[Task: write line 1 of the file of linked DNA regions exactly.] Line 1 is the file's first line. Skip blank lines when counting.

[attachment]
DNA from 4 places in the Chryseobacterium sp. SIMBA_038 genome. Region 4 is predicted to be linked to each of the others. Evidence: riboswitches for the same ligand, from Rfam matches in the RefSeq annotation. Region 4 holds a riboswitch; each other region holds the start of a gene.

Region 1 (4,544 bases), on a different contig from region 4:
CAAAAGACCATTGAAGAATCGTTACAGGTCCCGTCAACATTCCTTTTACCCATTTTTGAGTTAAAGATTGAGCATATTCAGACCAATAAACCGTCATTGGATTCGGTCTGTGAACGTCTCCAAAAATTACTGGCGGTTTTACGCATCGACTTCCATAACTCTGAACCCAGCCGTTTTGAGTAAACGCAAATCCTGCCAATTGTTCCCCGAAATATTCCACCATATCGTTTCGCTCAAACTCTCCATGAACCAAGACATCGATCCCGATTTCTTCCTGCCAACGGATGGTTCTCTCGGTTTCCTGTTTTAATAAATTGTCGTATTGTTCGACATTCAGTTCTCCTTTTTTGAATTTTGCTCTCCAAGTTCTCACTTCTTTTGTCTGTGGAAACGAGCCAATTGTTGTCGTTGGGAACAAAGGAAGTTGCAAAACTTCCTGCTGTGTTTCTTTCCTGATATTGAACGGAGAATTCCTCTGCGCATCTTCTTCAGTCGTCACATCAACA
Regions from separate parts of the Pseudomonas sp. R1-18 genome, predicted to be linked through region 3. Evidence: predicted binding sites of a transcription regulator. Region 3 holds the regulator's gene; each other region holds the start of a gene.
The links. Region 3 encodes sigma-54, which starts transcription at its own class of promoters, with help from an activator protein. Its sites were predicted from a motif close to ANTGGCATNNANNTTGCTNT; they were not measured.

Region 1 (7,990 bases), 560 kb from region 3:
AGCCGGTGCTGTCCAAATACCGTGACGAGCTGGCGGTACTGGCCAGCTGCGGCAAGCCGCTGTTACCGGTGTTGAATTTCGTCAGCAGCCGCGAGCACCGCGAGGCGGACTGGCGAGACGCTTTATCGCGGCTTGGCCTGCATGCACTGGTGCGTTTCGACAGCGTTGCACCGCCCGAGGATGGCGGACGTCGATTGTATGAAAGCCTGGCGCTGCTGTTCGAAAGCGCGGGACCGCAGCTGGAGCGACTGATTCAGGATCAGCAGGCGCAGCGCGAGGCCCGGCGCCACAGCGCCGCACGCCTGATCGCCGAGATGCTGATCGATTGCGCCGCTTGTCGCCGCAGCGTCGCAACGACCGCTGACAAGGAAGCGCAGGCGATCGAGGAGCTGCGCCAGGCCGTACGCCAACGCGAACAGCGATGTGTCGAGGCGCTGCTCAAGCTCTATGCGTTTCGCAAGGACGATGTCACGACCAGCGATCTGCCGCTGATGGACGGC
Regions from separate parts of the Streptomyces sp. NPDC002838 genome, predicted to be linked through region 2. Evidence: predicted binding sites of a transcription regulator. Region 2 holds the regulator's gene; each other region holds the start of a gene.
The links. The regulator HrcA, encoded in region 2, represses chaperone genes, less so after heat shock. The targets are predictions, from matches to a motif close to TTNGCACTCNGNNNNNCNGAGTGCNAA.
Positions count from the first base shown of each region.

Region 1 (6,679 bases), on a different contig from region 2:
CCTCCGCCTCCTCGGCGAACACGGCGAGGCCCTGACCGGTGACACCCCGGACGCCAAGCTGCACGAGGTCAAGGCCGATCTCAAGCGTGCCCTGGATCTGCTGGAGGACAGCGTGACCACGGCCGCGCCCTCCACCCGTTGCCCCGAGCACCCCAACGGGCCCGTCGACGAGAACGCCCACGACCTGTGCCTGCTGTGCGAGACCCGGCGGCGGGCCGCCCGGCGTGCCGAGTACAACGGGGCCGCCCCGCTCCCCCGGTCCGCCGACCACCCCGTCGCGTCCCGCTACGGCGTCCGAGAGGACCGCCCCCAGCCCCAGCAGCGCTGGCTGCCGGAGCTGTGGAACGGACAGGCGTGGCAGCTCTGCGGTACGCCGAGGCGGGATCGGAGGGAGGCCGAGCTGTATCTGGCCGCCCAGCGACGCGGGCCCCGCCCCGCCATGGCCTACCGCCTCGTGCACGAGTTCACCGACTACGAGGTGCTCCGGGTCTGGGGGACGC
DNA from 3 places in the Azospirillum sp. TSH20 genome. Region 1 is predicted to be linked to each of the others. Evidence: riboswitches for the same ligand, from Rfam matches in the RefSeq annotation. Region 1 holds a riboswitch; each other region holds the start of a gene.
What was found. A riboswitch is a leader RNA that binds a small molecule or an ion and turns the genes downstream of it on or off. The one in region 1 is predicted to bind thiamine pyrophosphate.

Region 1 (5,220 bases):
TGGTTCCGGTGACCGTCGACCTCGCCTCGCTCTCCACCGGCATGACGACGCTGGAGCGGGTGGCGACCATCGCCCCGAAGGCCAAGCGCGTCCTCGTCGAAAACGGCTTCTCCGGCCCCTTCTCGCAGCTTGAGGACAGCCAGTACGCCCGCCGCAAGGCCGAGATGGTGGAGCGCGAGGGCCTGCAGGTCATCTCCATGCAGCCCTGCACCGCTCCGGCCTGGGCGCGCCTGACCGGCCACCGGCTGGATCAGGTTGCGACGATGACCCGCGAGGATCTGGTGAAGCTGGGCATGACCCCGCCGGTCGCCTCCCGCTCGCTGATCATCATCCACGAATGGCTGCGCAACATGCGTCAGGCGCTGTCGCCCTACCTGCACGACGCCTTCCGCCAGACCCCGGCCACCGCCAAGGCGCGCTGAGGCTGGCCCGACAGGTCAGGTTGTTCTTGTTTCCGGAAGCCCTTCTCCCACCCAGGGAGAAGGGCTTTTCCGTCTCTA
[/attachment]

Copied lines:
DNA from 4 places in the Chryseobacterium sp. SIMBA_038 genome. Region 4 is predicted to be linked to each of the others. Evidence: riboswitches for the same ligand, from Rfam matches in the RefSeq annotation. Region 4 holds a riboswitch; each other region holds the start of a gene.